Skip to: Content
Skip to: Site Navigation
Skip to: Search


Briefing: What are Hezbollah's true colors?

Hezbollah has become an important player in Lebanese politics. While it still advocates the destruction of Israel and has offered to help Palestinians from Lebanon, it says that Palestinians must take the lead in securing their freedom.

By Correspondent / November 27, 2009

Women from Hezbollah prepare food to give to the poor in Beirut.

Hussein Malla/AP

Enlarge Photos

Beirut, Lebanon

What are the origins of Hezbollah?

Skip to next paragraph

In response to Israel's 1982 invasion of southern Lebanon, Hezbollah was founded by a small group of Lebanese Shiite clerics inspired by the teachings of two radical religious scholars, Mohammed Baqr as-Sadr of Iraq and Ruhollah Khomeini, who led the 1979 Islamic revolution in Iran.

With the assistance of Iran's Revolutionary Guards, Hezbollah's early leadership mobilized Lebanon's Shiite population to resist the Israeli occupation. Beginning in the Bekaa Valley in eastern Lebanon, hundreds of new recruits were given military training and religious indoctrination. During the 1980s, Hezbollah's influence spread from the Bekaa to Beirut, where it was blamed for the 1983 suicide bombings of the US Embassy and the US Marine barracks in which more than 300 people perished, as well as the kidnappings of foreigners. Hezbollah denies any role.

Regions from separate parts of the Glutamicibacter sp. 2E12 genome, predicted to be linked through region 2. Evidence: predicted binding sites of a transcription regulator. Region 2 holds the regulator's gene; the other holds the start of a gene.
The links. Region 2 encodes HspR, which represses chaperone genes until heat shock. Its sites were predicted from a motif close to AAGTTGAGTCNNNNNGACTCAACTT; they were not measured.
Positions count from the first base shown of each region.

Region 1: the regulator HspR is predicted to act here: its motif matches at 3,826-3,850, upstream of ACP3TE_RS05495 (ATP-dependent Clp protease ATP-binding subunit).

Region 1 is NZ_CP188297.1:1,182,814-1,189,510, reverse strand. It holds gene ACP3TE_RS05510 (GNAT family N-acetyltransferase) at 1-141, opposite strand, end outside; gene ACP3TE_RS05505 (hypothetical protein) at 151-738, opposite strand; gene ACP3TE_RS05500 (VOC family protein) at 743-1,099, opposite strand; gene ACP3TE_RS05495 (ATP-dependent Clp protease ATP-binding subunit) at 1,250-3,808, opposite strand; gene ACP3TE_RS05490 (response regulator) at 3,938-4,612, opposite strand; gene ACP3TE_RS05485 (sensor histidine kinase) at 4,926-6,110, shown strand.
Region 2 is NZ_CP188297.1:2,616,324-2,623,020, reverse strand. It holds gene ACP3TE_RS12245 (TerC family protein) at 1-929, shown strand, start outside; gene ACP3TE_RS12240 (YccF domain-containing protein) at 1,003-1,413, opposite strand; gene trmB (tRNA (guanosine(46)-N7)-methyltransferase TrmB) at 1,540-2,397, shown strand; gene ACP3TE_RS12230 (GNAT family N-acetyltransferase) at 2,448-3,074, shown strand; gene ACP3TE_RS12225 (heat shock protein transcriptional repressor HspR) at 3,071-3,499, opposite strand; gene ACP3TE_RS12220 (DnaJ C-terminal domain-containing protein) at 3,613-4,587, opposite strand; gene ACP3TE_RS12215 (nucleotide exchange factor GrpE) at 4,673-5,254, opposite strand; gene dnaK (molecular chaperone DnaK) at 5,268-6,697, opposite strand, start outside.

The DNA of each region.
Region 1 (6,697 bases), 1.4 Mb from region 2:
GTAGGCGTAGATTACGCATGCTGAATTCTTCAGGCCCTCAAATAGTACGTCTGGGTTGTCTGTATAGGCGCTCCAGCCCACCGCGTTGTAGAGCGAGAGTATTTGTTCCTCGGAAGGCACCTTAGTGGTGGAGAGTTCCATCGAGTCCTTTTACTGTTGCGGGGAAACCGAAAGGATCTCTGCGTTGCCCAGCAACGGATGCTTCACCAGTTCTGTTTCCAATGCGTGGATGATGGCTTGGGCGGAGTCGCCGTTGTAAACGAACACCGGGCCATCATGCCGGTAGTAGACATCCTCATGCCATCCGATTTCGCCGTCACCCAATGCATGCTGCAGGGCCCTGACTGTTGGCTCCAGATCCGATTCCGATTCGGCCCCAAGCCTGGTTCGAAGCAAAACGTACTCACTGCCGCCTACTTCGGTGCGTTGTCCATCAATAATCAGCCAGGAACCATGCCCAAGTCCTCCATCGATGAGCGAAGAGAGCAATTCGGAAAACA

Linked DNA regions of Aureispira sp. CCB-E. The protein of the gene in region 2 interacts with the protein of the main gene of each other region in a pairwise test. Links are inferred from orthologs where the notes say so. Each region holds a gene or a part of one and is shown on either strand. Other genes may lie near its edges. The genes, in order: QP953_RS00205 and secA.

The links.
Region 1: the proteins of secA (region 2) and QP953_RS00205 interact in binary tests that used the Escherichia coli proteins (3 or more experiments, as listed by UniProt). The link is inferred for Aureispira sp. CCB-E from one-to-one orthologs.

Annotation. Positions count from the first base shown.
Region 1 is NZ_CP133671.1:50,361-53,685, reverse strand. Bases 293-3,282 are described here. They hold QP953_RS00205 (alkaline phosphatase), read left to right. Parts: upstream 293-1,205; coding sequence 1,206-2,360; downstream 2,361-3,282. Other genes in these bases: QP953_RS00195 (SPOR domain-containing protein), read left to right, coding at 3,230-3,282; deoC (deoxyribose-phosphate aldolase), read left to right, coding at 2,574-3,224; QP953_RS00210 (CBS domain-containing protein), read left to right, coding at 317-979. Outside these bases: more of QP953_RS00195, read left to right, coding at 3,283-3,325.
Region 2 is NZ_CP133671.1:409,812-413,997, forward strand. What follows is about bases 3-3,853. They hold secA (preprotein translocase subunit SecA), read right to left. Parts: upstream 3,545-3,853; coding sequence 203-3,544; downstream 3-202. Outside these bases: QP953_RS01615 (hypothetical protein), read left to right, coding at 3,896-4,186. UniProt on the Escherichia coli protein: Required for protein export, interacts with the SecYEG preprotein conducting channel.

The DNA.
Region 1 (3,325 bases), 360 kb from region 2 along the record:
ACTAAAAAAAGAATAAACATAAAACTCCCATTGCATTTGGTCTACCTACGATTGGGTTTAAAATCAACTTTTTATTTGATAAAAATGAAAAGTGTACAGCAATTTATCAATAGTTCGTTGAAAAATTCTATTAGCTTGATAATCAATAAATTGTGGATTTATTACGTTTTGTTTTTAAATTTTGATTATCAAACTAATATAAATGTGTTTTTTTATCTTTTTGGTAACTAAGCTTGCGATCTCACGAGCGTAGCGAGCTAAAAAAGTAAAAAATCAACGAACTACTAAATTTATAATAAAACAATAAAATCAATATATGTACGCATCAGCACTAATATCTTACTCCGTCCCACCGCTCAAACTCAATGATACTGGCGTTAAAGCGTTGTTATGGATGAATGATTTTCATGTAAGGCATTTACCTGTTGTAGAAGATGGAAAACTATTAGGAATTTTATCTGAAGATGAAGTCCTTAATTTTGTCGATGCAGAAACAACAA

Lebanon's civil war ended in 1990, and all the militias were obliged to disarm. Only Hezbollah was permitted to keep its weapons so that it could continue resisting Israel's occupation in south Lebanon.

What does Hezbollah want?

Hezbollah seeks the end of the state of Israel, the liberation of Jerusalem, and an Islamic state in Lebanon.

Those ideological pillars remain unchanged since Hezbollah issued a 1985 manifesto of its ideology, although the group today acts more pragmatically than its stated goals would suggest. While it still advocates the destruction of Israel and has offered to help Palestinians from Lebanon, it says that Palestinians must take the lead in securing their freedom. Hezbollah officials also openly admit that Lebanon's many sects make the creation of an Islamic state there impossible in practice.

"Its public manifesto from 1985 simply reflects the times of militancy and uncompromising revolutionary fervor," says Magnus Ranstorp, research director at the Center for Asymmetric Threat Studies at the Swedish National Defense College in Stockholm. "In fact, Hezbollah has declared the idea of an Islamic state in Lebanon as a utopian ideal that should not be imposed in Lebanon as long as the country is so diverse."

Hezbollah champions the interests of Lebanon's Shiites, the larĀ­gest but traditionally most underrepresented sect in Lebanese politics. It provides an impressive range of social, health, and educational services in impoverished Shiite rural areas, guaranteeing broad grass-roots support.

Permissions